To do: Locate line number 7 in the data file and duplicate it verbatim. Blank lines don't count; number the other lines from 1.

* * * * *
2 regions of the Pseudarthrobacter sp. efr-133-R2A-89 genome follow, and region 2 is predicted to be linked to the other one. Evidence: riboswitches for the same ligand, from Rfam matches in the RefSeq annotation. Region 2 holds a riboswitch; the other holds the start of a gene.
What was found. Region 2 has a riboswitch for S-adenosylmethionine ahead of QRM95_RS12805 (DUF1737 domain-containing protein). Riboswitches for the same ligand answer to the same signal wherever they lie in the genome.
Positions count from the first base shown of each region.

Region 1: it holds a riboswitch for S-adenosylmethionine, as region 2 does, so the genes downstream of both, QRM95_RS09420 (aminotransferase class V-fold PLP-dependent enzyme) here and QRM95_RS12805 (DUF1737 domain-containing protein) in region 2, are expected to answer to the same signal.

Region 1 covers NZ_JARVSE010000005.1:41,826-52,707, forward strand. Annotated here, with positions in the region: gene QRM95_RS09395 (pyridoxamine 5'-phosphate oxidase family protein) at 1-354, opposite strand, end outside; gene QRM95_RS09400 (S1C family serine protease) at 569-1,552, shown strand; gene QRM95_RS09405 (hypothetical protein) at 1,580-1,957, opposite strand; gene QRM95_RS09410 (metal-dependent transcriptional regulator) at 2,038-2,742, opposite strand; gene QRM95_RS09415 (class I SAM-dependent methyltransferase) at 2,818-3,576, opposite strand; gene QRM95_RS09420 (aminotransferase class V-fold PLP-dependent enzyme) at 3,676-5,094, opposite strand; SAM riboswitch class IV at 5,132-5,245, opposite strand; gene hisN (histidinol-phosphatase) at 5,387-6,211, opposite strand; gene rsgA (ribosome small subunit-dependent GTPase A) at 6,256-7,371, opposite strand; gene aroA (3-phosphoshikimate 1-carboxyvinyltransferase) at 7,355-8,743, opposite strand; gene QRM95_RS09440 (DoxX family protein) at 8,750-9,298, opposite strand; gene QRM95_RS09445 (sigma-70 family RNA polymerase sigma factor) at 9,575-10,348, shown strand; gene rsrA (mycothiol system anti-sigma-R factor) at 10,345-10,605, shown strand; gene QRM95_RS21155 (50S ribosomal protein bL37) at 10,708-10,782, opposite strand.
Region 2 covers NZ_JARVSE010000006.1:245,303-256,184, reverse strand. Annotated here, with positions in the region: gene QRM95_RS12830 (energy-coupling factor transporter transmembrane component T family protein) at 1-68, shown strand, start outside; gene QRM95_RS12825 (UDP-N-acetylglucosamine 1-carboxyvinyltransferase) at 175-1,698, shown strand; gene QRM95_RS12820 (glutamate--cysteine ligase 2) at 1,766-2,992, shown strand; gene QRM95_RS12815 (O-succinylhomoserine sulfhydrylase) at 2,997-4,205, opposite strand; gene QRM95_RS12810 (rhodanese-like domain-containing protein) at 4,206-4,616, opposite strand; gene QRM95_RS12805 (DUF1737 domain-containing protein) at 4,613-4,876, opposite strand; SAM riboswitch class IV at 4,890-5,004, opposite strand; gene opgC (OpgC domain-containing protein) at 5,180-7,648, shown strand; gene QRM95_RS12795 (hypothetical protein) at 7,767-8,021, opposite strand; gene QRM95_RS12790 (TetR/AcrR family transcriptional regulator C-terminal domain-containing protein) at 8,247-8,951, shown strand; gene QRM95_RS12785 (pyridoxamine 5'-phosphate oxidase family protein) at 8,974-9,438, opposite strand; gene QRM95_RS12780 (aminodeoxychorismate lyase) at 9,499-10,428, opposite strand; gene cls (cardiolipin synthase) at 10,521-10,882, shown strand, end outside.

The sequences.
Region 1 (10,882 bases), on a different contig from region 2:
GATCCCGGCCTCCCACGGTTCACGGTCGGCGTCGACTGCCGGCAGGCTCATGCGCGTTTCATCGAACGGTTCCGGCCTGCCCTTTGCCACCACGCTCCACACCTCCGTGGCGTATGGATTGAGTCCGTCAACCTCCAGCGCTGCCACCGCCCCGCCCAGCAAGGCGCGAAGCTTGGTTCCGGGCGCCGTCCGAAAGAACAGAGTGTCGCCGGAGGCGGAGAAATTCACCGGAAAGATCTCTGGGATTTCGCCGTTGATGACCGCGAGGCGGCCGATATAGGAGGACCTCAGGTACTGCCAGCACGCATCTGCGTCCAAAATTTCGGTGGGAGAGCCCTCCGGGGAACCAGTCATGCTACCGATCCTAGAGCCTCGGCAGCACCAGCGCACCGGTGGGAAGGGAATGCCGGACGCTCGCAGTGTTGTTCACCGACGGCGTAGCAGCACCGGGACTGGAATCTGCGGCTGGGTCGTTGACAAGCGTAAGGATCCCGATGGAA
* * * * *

The sequences.